Kim Lane Scheppele is the Laurance S. Rockefeller Professor of Sociology and International Affairs in the Woodrow Wilson School and the University Center for Human Values as well as Director of the Program in Law and Public Affairs at Princeton University. She joined the Princeton faculty in 2005 after nearly a decade on the faculty of the University of Pennsylvania School of Law, where she was the John J. O'Brien Professor of Comparative Law. Scheppele's work focuses on the intersection of constitutional and international law, particularly in constitutional systems under stress. After 1989, Scheppele studied the emergence of constitutional law in Hungary and Russia, living in both places for extended periods. After 9/11, Scheppele researched the effects of the international "war on terror" on constitutional protections around the world. Her many publications on both post-1989 constitutional transitions and on post-9/11 constitutional challenges have appeared in law reviews, social science journals and multiple languages. In the last two years, she has been a public commentator on the transformation of Hungary from a constitutional-democratic state to one that risks breaching constitutional principles of the European Union.
What Makes Constitutions Work?
Functioning, written constitutions have only been widespread in the world in the last half century and, even now, more constitutions fail than succeed. What happens to constitutions under stress, when they are challenged by forces that might destroy them? Since the collapse of state socialism in Eastern Europe, I have been trying to answer this question by doing fieldwork Hungary and Russia, two countries with new constitutions but with very different levels of constitutional entrenchment. I have also focused attention on the role of constitutional constraints in the aftermath of attacks which catalyze a powerful urge to shortcut safeguards and rights, for example, in the global war on terror. Some countries have infringed civil liberties and abandoned separation of powers more than others. With both new constitutions and emergency constitutions, survival despite adversity depends on the extent to which constitutional ideas have spread to and are supported by politically engaged populations. Constitutions that work, then, are not left just to the lawyers and they are not just legal documents. Constitutions must also have a life in popular consciousness or else they cannot have a life as law.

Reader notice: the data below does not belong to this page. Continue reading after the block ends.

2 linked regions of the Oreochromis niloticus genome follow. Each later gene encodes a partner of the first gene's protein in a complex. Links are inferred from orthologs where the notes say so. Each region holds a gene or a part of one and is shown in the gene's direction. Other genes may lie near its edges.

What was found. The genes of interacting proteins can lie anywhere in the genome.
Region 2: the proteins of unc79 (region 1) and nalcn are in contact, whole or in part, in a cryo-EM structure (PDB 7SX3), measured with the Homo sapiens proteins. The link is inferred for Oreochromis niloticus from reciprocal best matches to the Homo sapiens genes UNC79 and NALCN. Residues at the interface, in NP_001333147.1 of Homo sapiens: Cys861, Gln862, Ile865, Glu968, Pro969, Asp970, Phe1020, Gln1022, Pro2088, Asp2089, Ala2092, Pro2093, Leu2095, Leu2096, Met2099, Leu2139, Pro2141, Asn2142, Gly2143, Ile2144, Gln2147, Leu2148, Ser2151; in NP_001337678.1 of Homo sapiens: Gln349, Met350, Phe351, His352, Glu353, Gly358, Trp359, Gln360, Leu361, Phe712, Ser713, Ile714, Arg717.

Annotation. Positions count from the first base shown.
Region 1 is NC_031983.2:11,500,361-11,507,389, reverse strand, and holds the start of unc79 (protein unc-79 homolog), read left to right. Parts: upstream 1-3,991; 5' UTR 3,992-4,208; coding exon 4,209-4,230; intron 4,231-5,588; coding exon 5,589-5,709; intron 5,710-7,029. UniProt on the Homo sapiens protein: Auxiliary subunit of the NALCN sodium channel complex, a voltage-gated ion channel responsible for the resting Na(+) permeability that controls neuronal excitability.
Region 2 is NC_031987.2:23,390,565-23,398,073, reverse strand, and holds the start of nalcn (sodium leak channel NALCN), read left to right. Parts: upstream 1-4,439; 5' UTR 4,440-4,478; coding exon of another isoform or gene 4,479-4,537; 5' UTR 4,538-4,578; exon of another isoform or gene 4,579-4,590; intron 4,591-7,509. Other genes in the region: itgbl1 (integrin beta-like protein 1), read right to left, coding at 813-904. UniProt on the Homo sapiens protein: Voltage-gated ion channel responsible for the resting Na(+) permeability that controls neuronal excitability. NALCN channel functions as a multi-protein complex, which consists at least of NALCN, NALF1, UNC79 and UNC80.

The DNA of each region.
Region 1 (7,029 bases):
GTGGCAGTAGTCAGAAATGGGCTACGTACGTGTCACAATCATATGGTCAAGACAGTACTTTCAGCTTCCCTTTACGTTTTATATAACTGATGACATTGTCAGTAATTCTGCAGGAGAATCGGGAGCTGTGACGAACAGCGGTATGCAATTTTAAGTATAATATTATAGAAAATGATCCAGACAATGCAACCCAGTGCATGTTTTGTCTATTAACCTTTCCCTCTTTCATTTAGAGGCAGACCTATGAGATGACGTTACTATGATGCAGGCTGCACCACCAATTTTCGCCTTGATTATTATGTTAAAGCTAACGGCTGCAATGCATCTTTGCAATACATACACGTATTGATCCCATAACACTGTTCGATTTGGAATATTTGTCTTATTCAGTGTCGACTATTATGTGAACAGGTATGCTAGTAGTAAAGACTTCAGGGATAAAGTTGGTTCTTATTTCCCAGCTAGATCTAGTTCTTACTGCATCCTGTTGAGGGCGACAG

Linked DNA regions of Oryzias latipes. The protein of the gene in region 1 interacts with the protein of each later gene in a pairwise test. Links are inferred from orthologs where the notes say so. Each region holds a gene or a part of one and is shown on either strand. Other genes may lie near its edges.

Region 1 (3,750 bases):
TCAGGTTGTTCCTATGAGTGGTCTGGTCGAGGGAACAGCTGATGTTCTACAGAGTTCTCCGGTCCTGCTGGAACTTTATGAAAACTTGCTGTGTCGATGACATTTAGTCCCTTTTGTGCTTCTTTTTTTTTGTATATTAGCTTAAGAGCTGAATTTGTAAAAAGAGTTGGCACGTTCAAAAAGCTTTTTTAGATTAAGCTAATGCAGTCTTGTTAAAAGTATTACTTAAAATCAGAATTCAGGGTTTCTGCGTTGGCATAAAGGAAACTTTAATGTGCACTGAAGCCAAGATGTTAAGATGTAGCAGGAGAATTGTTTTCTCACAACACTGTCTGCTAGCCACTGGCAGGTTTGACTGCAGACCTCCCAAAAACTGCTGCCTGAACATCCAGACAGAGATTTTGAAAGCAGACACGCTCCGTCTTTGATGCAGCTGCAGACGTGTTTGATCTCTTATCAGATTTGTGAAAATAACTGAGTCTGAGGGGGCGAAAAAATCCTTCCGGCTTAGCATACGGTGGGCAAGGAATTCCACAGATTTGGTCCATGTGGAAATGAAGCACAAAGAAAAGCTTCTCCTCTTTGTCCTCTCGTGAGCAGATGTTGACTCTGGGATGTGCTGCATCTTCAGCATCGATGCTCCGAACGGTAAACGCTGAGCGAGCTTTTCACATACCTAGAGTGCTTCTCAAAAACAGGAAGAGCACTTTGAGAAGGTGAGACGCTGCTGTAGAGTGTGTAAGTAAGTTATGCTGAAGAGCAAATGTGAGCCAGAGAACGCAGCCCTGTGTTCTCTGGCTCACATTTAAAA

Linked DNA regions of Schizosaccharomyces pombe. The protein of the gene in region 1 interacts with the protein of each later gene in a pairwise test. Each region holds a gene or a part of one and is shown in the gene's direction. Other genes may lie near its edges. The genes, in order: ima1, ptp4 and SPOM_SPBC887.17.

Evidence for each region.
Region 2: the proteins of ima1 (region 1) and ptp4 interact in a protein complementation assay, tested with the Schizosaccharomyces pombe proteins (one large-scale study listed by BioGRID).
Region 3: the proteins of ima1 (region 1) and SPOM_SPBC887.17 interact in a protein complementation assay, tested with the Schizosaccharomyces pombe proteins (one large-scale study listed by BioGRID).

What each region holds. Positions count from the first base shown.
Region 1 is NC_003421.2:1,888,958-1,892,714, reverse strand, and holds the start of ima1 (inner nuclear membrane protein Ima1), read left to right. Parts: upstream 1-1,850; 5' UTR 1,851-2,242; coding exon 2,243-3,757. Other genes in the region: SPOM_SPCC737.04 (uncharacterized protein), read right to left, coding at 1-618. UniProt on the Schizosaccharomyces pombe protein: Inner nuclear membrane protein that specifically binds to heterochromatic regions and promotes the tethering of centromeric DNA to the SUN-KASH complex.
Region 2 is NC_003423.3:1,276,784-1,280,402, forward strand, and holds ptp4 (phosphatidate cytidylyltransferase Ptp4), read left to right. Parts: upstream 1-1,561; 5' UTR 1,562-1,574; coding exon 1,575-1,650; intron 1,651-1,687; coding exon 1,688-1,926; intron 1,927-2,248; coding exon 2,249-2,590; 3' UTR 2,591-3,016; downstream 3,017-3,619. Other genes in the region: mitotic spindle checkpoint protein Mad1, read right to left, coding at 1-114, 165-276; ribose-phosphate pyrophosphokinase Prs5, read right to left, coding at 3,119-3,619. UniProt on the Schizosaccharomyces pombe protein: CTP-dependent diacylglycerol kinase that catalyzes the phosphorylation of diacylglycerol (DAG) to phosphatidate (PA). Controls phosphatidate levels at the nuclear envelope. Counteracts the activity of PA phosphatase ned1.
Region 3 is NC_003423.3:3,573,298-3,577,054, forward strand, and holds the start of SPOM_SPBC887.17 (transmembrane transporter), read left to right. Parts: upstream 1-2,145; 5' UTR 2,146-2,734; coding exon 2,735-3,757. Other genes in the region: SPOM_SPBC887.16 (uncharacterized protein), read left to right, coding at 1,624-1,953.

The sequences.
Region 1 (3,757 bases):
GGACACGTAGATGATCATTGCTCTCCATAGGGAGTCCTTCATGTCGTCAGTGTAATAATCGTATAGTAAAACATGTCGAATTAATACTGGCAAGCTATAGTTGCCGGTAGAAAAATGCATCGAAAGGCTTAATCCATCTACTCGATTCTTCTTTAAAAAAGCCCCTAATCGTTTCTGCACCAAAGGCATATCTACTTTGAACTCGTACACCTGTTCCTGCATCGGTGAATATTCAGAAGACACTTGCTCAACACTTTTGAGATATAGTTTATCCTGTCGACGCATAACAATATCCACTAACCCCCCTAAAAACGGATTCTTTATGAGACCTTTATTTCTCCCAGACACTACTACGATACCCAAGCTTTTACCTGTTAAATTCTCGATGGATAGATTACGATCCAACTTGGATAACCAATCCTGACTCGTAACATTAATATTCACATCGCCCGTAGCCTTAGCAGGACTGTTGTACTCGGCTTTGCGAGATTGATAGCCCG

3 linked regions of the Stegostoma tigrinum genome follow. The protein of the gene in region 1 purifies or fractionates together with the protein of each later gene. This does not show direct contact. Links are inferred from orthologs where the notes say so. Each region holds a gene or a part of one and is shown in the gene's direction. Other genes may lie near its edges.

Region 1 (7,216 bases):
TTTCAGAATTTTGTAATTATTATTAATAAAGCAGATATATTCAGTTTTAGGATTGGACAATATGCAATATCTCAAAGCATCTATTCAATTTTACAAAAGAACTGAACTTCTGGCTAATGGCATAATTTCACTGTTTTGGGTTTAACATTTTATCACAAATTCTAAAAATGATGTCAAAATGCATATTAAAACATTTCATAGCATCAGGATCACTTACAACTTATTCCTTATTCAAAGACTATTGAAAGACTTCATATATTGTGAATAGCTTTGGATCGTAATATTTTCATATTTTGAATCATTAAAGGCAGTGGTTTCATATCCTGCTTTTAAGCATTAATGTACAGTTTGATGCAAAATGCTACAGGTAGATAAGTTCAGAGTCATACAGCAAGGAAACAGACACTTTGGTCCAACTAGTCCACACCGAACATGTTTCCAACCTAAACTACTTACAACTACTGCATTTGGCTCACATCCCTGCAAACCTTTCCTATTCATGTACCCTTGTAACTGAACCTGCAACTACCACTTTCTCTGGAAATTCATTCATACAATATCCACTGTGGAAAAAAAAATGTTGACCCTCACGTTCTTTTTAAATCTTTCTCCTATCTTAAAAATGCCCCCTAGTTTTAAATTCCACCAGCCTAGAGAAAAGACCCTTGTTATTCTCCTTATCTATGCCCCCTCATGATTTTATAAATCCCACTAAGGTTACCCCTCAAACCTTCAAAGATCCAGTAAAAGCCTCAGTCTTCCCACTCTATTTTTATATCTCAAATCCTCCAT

“Constitutional Ethnography: An Introduction” 38(3) Law and Society Review 389-406 (2004).
“A Realpolitik Defense of Social Rights.” 82(7) University of Texas Law Review 1921-1961 (2004).
“Law in a Time of Emergency: States of Exception and the Temptations of 9/11.” 6(5)University of Pennsylvania Journal of Constitutional Law 1001-1083 (2004).
“Aspirational and Aversive Constitutionalism: The Case for Studying Cross-Constitutional Influence through Negative Models.” 1(2) I-CON (International Journal of Constitutional Law) 296-324 (2003).
“The Agendas of Comparative Constitutionalism.” 13(2) Law and Courts 5-22 (2003).
“Hungary and the End of Politics." The Nation, 26 May 2014.
“The Rule of Law and the Frankenstate: Why Governance Checklists Do Not Work.” 26 Governance 559-562 (2013).
“Hungary’s Illiberal Turn: Dismantling the Constitution.” With Miklós Bánkuti and Gábor Halmai 21(3) Journal of Democracy 138-145 (2012).
“The New Judicial Deference.” 92 Boston University Law Review 89-170 (2012).
The International Standardization of National Security Law.” 4 Journal of National Security Law and Policy 437-453 (2010).
Liberalism against NeoLiberalism: Resistance to Structural Adjustment and the Fragmentation of the State in Russia and Hungary.” In Carol Greenhouse (ed.), Politics, Publics, Personhood: Ethnography at the Limits of Neoliberalism (University of Pennsylvania Press, 2009).
“Le Droit de la Sécurité International: Le Terrorisme et l’Empire Sécuritaire de l’Après-11 Septembre 2001.” (International Security Law: Terrorism and the Security Empire after September 11) in 173 Actes de la Recherche en Sciences Sociales 28-43 (2008).